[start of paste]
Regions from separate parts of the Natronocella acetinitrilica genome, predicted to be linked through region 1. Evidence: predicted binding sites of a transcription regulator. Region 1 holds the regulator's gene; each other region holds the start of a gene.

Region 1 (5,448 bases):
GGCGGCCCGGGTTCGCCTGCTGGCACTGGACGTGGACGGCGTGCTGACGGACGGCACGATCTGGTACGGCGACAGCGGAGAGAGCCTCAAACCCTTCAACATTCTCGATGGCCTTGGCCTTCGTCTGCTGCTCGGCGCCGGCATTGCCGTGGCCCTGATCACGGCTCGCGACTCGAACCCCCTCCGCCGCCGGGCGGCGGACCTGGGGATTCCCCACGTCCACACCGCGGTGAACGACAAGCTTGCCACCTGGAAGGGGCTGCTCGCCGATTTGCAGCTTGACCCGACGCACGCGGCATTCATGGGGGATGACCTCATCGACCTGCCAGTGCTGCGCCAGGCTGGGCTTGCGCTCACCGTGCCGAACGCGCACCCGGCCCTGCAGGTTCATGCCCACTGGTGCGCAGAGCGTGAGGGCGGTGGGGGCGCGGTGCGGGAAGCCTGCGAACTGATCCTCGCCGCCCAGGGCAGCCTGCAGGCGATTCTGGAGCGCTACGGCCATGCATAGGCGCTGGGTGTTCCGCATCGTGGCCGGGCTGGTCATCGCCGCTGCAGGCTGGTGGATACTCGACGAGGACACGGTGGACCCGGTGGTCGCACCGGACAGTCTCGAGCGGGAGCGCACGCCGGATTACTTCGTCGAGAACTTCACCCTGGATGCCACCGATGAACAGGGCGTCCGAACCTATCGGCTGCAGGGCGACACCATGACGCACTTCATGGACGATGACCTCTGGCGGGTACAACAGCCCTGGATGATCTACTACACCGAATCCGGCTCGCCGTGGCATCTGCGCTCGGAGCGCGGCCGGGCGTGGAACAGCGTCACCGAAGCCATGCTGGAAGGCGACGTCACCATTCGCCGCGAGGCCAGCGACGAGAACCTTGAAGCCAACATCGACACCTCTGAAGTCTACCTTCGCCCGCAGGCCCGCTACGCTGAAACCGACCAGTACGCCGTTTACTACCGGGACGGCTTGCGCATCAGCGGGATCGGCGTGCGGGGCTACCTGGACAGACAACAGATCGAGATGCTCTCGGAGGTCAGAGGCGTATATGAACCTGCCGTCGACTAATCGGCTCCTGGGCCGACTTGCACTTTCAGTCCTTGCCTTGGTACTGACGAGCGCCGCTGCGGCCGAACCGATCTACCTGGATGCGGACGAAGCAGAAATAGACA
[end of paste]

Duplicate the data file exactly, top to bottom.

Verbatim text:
Regions from separate parts of the Natronocella acetinitrilica genome, predicted to be linked through region 1. Evidence: predicted binding sites of a transcription regulator. Region 1 holds the regulator's gene; each other region holds the start of a gene.

Region 1 (5,448 bases):
GGCGGCCCGGGTTCGCCTGCTGGCACTGGACGTGGACGGCGTGCTGACGGACGGCACGATCTGGTACGGCGACAGCGGAGAGAGCCTCAAACCCTTCAACATTCTCGATGGCCTTGGCCTTCGTCTGCTGCTCGGCGCCGGCATTGCCGTGGCCCTGATCACGGCTCGCGACTCGAACCCCCTCCGCCGCCGGGCGGCGGACCTGGGGATTCCCCACGTCCACACCGCGGTGAACGACAAGCTTGCCACCTGGAAGGGGCTGCTCGCCGATTTGCAGCTTGACCCGACGCACGCGGCATTCATGGGGGATGACCTCATCGACCTGCCAGTGCTGCGCCAGGCTGGGCTTGCGCTCACCGTGCCGAACGCGCACCCGGCCCTGCAGGTTCATGCCCACTGGTGCGCAGAGCGTGAGGGCGGTGGGGGCGCGGTGCGGGAAGCCTGCGAACTGATCCTCGCCGCCCAGGGCAGCCTGCAGGCGATTCTGGAGCGCTACGGCCATGCATAGGCGCTGGGTGTTCCGCATCGTGGCCGGGCTGGTCATCGCCGCTGCAGGCTGGTGGATACTCGACGAGGACACGGTGGACCCGGTGGTCGCACCGGACAGTCTCGAGCGGGAGCGCACGCCGGATTACTTCGTCGAGAACTTCACCCTGGATGCCACCGATGAACAGGGCGTCCGAACCTATCGGCTGCAGGGCGACACCATGACGCACTTCATGGACGATGACCTCTGGCGGGTACAACAGCCCTGGATGATCTACTACACCGAATCCGGCTCGCCGTGGCATCTGCGCTCGGAGCGCGGCCGGGCGTGGAACAGCGTCACCGAAGCCATGCTGGAAGGCGACGTCACCATTCGCCGCGAGGCCAGCGACGAGAACCTTGAAGCCAACATCGACACCTCTGAAGTCTACCTTCGCCCGCAGGCCCGCTACGCTGAAACCGACCAGTACGCCGTTTACTACCGGGACGGCTTGCGCATCAGCGGGATCGGCGTGCGGGGCTACCTGGACAGACAACAGATCGAGATGCTCTCGGAGGTCAGAGGCGTATATGAACCTGCCGTCGACTAATCGGCTCCTGGGCCGACTTGCACTTTCAGTCCTTGCCTTGGTACTGACGAGCGCCGCTGCGGCCGAACCGATCTACCTGGATGCGGACGAAGCAGAAATAGACA